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Amazon eliminated plastic packaging at one of its warehouses

Amazon eliminated plastic packaging at one of its warehouses


Amazon’s promise to quit plastic packing has materialized at one facility in Ohio, but the company provides no timeline for a nationwide rollout.

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Conveyor belt with paper amazon packages
Amazon’s paper mailers.
Image: Amazon

Amazon is fulfilling a small part of its promise to switch from using plastic bubble mailers and air pillows to all recyclable paper packaging for its shipments. The company announced that it has outfitted one facility in Euclid, Ohio, with an upgraded packaging machine that can automatically fold custom-fit boxes to wrap some products, use paper mailers for small items, and slide in paper fillers instead of plastic ones in standard boxes.

Amazon’s efforts to switch to nonplastic materials come after the company’s promise in July to cut out plastic mailers in favor of recyclable alternatives. Non-padded paper mailers are largely not as durable as plastic ones, but Amazon says it developed paper rolls that can stretch, seal with heat, have some weather resistance, and are curbside recyclable.

As Amazon transitions over to curbside recyclable packaging, it will “reduce the company’s plastic waste and the amount of plastic pollution that can reach the seas,” says Matt Littlejohn, senior vice president of Oceana, a conservation organization. However, Littlejohn questions Amazon’s commitment to end plastic use in the US, its largest market, compared to the commitments it made for the UK, Germany, and other markets. Amazon says it’ll be a “multiyear effort” to move US warehouses to recyclable paper.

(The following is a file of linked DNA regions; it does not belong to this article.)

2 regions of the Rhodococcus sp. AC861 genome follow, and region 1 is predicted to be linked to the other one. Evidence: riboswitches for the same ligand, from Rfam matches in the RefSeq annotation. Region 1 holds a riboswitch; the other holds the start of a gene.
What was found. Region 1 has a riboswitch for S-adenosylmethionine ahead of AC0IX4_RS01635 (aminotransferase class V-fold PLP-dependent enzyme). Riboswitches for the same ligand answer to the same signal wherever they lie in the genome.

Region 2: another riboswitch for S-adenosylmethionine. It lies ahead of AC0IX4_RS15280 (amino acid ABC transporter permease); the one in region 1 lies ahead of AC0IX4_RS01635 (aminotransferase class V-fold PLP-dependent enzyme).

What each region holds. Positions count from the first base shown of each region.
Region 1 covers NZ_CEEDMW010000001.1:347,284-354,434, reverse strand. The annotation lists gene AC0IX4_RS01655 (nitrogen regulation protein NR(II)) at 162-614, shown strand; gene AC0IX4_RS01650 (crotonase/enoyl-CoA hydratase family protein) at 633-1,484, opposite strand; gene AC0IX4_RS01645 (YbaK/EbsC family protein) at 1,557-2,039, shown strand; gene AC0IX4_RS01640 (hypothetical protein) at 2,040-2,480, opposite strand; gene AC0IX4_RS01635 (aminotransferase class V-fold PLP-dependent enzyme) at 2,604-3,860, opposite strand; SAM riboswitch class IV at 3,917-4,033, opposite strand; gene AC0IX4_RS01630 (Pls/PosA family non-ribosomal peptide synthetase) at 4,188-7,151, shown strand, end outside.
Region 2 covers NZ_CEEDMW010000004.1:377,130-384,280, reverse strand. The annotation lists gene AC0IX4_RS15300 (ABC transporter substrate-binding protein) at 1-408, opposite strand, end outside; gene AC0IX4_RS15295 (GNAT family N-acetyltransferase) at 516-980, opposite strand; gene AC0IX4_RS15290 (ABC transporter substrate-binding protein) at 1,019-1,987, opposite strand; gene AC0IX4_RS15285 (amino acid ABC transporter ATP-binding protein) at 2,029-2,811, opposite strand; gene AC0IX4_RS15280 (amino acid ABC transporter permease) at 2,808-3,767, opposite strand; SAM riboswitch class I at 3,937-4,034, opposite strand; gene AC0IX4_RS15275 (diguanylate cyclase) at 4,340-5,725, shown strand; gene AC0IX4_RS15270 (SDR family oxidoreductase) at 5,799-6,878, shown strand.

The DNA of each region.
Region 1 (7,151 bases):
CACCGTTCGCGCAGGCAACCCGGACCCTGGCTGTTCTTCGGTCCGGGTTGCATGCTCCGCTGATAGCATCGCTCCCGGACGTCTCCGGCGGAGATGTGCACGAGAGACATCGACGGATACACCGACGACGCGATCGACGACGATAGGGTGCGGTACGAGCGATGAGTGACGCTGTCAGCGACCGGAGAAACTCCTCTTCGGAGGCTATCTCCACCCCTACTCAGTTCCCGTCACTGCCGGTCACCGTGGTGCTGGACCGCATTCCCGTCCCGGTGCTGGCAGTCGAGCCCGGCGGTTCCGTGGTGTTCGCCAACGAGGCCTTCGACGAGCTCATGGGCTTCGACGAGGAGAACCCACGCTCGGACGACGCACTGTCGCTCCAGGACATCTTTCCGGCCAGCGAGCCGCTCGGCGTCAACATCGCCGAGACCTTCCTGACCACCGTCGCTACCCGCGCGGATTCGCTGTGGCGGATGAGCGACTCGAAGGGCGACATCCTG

“Unfortunately, Amazon, in this announcement, did not make a clear, quantifiable, and time-bound commitment, so it is unclear when, where, and how much real plastic reduction there will be,” Littlejohn says.

Nonetheless, Amazon’s decision to convert at least one facility to plastic-free packaging demonstrates that it’s possible for fulfillment centers of any kind to curb plastic use. The company also avoided packing 11 percent of shipped products altogether in 2022, opting to slap a label directly on manufacturer boxes if they’re deemed sturdy enough.